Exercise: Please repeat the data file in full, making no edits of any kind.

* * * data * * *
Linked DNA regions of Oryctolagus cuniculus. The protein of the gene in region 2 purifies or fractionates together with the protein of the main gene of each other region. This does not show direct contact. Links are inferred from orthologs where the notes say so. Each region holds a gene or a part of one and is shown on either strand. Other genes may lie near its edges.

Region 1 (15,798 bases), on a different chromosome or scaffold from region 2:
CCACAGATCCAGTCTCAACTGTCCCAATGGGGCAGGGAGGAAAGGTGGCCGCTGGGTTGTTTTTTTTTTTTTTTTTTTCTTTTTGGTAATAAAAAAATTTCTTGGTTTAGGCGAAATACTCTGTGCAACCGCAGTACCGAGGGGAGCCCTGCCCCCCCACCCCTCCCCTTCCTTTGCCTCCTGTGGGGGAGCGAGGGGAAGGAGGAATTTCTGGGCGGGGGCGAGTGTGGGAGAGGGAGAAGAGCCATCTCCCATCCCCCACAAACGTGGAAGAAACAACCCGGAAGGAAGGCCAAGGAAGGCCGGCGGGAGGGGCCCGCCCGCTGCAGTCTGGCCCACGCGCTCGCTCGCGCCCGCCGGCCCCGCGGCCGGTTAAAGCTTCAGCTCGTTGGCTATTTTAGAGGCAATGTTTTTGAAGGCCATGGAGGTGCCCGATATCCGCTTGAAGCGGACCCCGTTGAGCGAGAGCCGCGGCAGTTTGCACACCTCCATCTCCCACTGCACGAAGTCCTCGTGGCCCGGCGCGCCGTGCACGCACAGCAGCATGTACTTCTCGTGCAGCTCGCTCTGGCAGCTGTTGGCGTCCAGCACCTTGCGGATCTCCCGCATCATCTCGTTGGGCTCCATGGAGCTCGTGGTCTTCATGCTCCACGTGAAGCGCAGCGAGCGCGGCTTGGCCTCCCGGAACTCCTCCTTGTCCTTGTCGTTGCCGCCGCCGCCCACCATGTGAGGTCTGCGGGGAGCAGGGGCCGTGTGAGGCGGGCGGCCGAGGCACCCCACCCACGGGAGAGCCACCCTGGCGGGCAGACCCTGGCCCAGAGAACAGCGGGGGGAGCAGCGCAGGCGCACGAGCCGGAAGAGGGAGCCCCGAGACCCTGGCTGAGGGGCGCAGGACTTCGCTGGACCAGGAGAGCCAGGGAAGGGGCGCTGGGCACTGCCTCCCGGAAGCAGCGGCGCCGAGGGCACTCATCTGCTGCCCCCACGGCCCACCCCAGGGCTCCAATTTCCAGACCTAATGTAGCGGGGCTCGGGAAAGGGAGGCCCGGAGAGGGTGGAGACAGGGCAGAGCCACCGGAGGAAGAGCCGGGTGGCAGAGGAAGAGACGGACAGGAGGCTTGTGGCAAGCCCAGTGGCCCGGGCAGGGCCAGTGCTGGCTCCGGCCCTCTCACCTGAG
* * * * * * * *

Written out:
Linked DNA regions of Oryctolagus cuniculus. The protein of the gene in region 2 purifies or fractionates together with the protein of the main gene of each other region. This does not show direct contact. Links are inferred from orthologs where the notes say so. Each region holds a gene or a part of one and is shown on either strand. Other genes may lie near its edges.

Region 1 (15,798 bases), on a different chromosome or scaffold from region 2:
CCACAGATCCAGTCTCAACTGTCCCAATGGGGCAGGGAGGAAAGGTGGCCGCTGGGTTGTTTTTTTTTTTTTTTTTTTCTTTTTGGTAATAAAAAAATTTCTTGGTTTAGGCGAAATACTCTGTGCAACCGCAGTACCGAGGGGAGCCCTGCCCCCCCACCCCTCCCCTTCCTTTGCCTCCTGTGGGGGAGCGAGGGGAAGGAGGAATTTCTGGGCGGGGGCGAGTGTGGGAGAGGGAGAAGAGCCATCTCCCATCCCCCACAAACGTGGAAGAAACAACCCGGAAGGAAGGCCAAGGAAGGCCGGCGGGAGGGGCCCGCCCGCTGCAGTCTGGCCCACGCGCTCGCTCGCGCCCGCCGGCCCCGCGGCCGGTTAAAGCTTCAGCTCGTTGGCTATTTTAGAGGCAATGTTTTTGAAGGCCATGGAGGTGCCCGATATCCGCTTGAAGCGGACCCCGTTGAGCGAGAGCCGCGGCAGTTTGCACACCTCCATCTCCCACTGCACGAAGTCCTCGTGGCCCGGCGCGCCGTGCACGCACAGCAGCATGTACTTCTCGTGCAGCTCGCTCTGGCAGCTGTTGGCGTCCAGCACCTTGCGGATCTCCCGCATCATCTCGTTGGGCTCCATGGAGCTCGTGGTCTTCATGCTCCACGTGAAGCGCAGCGAGCGCGGCTTGGCCTCCCGGAACTCCTCCTTGTCCTTGTCGTTGCCGCCGCCGCCCACCATGTGAGGTCTGCGGGGAGCAGGGGCCGTGTGAGGCGGGCGGCCGAGGCACCCCACCCACGGGAGAGCCACCCTGGCGGGCAGACCCTGGCCCAGAGAACAGCGGGGGGAGCAGCGCAGGCGCACGAGCCGGAAGAGGGAGCCCCGAGACCCTGGCTGAGGGGCGCAGGACTTCGCTGGACCAGGAGAGCCAGGGAAGGGGCGCTGGGCACTGCCTCCCGGAAGCAGCGGCGCCGAGGGCACTCATCTGCTGCCCCCACGGCCCACCCCAGGGCTCCAATTTCCAGACCTAATGTAGCGGGGCTCGGGAAAGGGAGGCCCGGAGAGGGTGGAGACAGGGCAGAGCCACCGGAGGAAGAGCCGGGTGGCAGAGGAAGAGACGGACAGGAGGCTTGTGGCAAGCCCAGTGGCCCGGGCAGGGCCAGTGCTGGCTCCGGCCCTCTCACCTGAG